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[534b] in certain gardens and glades of the Muses—like the bees, and winging the air as these do.1 And what they tell is true. For a poet is a light and winged and sacred thing, and is unable ever to indite until he has been inspired and put out of his senses, and his mind is no longer in him: every man, whilst he retains possession of that, is powerless to indite a verse or chant an oracle. Seeing then that it is not by art that they compose and utter so many fine things about the deeds of men—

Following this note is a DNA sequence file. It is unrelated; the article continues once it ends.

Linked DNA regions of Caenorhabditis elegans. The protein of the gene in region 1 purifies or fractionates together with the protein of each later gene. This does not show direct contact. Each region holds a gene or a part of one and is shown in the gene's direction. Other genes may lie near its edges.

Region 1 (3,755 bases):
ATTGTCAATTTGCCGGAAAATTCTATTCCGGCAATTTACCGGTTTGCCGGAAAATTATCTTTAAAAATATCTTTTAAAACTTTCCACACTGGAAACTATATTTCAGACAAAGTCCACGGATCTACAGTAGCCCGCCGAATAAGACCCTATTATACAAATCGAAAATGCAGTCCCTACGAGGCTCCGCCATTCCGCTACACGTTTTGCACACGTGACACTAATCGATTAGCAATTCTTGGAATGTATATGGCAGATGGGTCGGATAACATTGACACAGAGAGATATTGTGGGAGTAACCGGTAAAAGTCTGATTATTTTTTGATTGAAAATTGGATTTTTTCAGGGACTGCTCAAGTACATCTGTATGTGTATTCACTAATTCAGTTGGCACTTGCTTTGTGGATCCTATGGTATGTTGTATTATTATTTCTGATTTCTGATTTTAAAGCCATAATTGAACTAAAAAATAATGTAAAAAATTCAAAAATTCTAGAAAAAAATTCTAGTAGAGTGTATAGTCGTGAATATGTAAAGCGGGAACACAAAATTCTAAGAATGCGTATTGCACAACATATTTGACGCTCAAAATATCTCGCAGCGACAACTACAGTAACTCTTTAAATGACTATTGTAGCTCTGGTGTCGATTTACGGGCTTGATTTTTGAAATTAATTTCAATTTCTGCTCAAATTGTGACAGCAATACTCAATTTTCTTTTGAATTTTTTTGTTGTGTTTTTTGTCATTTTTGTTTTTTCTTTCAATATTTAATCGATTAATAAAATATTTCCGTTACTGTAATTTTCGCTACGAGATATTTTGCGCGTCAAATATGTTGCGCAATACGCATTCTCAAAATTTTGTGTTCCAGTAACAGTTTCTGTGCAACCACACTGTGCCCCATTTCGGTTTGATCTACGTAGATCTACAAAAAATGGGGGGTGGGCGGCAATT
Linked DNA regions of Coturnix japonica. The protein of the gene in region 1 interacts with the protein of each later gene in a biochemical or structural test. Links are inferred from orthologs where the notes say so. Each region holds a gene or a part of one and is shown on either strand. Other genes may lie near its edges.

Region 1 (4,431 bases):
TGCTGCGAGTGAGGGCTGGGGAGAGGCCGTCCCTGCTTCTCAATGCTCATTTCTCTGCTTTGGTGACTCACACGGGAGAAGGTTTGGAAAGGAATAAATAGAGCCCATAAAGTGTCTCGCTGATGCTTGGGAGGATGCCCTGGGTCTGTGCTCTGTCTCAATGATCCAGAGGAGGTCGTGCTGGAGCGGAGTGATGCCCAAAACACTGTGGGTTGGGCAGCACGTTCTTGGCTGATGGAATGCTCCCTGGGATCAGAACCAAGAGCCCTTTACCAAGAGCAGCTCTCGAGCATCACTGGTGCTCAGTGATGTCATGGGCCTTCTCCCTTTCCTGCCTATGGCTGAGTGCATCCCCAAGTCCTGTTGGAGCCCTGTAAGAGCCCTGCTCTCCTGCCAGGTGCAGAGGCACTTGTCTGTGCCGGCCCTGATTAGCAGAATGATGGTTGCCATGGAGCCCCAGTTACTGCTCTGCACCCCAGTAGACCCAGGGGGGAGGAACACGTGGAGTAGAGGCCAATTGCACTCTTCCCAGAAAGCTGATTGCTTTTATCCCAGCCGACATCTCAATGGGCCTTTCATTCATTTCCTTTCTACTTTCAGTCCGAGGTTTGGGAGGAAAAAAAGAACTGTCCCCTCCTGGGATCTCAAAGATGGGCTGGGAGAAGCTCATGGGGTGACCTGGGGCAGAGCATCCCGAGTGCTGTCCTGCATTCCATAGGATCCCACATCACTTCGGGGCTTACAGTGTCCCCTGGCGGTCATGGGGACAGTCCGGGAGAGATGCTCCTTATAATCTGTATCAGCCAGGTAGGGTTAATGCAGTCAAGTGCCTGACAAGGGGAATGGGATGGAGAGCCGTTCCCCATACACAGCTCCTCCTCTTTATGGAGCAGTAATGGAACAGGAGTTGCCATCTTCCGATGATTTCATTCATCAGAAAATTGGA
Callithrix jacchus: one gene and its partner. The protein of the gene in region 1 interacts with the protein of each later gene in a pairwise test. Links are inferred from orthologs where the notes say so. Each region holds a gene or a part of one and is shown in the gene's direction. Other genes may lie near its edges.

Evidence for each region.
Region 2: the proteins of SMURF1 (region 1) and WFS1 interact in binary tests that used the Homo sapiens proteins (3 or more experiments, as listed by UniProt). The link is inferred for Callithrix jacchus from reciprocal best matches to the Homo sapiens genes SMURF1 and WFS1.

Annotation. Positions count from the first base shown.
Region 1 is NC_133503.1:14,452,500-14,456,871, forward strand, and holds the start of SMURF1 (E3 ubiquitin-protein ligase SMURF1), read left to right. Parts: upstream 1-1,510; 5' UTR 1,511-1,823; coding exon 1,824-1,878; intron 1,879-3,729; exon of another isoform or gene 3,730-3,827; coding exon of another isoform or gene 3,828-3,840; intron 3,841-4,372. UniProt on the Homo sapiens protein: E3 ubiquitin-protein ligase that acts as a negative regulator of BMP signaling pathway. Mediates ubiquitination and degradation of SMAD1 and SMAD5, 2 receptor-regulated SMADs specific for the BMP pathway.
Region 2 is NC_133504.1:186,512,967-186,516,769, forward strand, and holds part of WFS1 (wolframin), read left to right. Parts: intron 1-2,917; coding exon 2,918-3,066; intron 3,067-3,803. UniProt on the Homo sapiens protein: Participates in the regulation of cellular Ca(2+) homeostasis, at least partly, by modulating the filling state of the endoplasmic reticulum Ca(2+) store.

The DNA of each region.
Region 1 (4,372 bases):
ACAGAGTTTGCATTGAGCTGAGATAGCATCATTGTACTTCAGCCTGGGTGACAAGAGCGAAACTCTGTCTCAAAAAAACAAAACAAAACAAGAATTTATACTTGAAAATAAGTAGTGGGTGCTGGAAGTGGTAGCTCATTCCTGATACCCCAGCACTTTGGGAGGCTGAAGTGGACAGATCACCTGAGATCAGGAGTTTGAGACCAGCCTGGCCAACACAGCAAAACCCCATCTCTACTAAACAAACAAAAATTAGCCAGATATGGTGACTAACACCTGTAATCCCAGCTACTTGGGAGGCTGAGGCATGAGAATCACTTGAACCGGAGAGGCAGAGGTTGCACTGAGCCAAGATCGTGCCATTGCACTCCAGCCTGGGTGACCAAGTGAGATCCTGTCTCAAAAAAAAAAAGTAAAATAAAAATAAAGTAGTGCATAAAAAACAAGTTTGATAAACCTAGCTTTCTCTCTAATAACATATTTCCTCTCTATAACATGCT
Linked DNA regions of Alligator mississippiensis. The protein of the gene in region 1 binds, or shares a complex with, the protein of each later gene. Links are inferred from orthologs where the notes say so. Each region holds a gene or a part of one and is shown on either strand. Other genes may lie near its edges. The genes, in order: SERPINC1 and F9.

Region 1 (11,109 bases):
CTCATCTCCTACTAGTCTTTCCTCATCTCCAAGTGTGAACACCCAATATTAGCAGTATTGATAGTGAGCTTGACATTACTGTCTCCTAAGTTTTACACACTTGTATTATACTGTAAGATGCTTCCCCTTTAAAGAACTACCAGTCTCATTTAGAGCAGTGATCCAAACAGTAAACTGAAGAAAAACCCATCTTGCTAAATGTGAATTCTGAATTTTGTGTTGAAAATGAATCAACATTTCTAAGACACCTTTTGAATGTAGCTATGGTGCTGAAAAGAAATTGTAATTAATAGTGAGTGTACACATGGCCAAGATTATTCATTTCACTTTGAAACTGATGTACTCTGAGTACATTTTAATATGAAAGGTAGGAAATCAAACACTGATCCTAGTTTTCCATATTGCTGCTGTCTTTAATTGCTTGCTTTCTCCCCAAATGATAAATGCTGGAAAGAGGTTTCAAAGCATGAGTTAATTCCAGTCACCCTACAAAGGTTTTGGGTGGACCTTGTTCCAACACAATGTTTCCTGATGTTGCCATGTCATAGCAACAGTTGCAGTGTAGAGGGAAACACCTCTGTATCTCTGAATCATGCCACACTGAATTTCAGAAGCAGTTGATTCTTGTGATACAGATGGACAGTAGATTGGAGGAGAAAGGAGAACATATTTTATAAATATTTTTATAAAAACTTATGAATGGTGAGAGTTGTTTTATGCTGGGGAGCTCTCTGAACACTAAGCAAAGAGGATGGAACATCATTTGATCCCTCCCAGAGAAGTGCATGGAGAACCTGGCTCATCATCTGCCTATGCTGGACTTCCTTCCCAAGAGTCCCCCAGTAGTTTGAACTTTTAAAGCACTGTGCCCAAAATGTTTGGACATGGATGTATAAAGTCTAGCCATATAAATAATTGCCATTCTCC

1 A beginning of this comparison appears in Aristophanes' praise of the early tragedian Phrynichus—“he sipped the fruits of ambrosial lays, ever bringing away sweet song.” Aristoph. Birds 750f.

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